It doesn’t matter if you go to film school or if you learn on your own, I think the big divide is in the people who realize at some point in their life, (some people earlier on and others later), the most important thing about creativity and filmmaking is how important it is for you to be you. Of course, there are the technical things you have to learn, like the basics. You have to learn to understand exposure, composition, color palettes, etc. I can’t stress enough…how important it is to go by your feelings, to be you, and to film that way. And if it means storyboarding and carefully thinking of everything, that’s great. I knew early on that I had more of a journalistic-documentarian approach to filmmaking and I’ve been lucky enough to be able to transfer that into commercial work.
Can you describe your process?
The way I like to do it is by preparing to create that box. What are the conditions going to be? What’s the season? What’s the lighting? What are the different scenarios with the location? These are all things that I don’t just drive up, arrive and we wing it. Once that box is prepared, it’s okay for it to evolve, for it to shift. More often than not, half of that kind of goes out the window. But that guiding backbone structure is really important for me. It’s my methodology of allowing myself to film by feeling, to find momentum, define little nuances, find little details, and just go with it.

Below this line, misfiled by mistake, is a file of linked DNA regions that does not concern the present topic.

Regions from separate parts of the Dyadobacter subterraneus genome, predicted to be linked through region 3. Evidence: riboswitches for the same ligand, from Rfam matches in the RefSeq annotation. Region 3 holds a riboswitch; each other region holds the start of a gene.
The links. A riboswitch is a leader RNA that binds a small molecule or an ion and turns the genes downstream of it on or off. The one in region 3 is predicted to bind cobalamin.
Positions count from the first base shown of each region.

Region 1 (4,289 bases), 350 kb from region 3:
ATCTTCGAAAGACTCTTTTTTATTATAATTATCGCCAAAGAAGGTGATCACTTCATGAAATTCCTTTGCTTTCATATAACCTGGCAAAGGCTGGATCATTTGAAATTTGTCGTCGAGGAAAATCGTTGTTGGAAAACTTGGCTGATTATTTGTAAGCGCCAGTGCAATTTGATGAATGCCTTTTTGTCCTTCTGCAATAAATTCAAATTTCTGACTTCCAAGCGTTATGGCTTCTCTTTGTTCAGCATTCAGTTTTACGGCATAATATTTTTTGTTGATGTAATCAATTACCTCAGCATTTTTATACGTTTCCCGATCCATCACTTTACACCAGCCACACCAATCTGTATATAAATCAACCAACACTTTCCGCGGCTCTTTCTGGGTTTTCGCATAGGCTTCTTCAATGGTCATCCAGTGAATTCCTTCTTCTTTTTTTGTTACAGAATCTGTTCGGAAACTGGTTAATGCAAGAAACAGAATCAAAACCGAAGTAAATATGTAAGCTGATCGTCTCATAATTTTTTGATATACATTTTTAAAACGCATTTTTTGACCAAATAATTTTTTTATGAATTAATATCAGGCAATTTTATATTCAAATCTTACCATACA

How do you add meaning and feeling to your work?
I’ve always admired journalists, photojournalists, and documentarians because they have this amazing ability to get close to people. It’s that closeness that allows for the stories and the images to become powerful. Think about war photography, think about even intimate stories on families — if all those images were taken on a telephoto lens from a distance, physical and emotional, it would tell a different story. If your pictures aren’t good enough, then you’re not close enough.At first, I took it at face value of physical closeness. You look at Robert Capa photos, you look at James Nachtwey photos, you can’t get those images without being within 5 feet, 4 feet or even 3 feet from the subject. That closeness is what lets me as the viewer be drawn into their story into their life. Not because they were taking these images from a mile away with a telephoto lens and just voyeuristically capturing these lives, they were in it with them.